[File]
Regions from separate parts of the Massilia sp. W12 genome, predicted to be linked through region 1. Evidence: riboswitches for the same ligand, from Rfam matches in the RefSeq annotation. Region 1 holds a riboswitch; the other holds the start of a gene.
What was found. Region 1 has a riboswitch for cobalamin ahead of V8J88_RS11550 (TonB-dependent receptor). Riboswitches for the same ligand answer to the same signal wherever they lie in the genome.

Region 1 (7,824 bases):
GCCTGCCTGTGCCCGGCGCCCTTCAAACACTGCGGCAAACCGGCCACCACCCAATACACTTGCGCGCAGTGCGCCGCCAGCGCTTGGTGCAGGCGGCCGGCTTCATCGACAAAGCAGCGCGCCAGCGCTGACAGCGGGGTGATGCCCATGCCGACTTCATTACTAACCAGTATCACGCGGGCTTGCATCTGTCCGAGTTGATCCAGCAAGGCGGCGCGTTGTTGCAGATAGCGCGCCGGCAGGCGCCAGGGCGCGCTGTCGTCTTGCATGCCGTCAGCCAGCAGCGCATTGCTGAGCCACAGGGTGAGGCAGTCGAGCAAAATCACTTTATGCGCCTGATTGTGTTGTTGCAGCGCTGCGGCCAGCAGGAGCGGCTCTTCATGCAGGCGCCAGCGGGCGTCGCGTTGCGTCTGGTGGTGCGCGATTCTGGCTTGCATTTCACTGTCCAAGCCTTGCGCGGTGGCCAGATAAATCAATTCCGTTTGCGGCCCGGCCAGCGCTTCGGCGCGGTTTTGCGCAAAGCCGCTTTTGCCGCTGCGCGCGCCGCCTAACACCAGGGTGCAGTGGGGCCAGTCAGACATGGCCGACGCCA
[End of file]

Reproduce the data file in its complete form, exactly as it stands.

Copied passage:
Regions from separate parts of the Massilia sp. W12 genome, predicted to be linked through region 1. Evidence: riboswitches for the same ligand, from Rfam matches in the RefSeq annotation. Region 1 holds a riboswitch; the other holds the start of a gene.
What was found. Region 1 has a riboswitch for cobalamin ahead of V8J88_RS11550 (TonB-dependent receptor). Riboswitches for the same ligand answer to the same signal wherever they lie in the genome.

Region 1 (7,824 bases):
GCCTGCCTGTGCCCGGCGCCCTTCAAACACTGCGGCAAACCGGCCACCACCCAATACACTTGCGCGCAGTGCGCCGCCAGCGCTTGGTGCAGGCGGCCGGCTTCATCGACAAAGCAGCGCGCCAGCGCTGACAGCGGGGTGATGCCCATGCCGACTTCATTACTAACCAGTATCACGCGGGCTTGCATCTGTCCGAGTTGATCCAGCAAGGCGGCGCGTTGTTGCAGATAGCGCGCCGGCAGGCGCCAGGGCGCGCTGTCGTCTTGCATGCCGTCAGCCAGCAGCGCATTGCTGAGCCACAGGGTGAGGCAGTCGAGCAAAATCACTTTATGCGCCTGATTGTGTTGTTGCAGCGCTGCGGCCAGCAGGAGCGGCTCTTCATGCAGGCGCCAGCGGGCGTCGCGTTGCGTCTGGTGGTGCGCGATTCTGGCTTGCATTTCACTGTCCAAGCCTTGCGCGGTGGCCAGATAAATCAATTCCGTTTGCGGCCCGGCCAGCGCTTCGGCGCGGTTTTGCGCAAAGCCGCTTTTGCCGCTGCGCGCGCCGCCTAACACCAGGGTGCAGTGGGGCCAGTCAGACATGGCCGACGCCA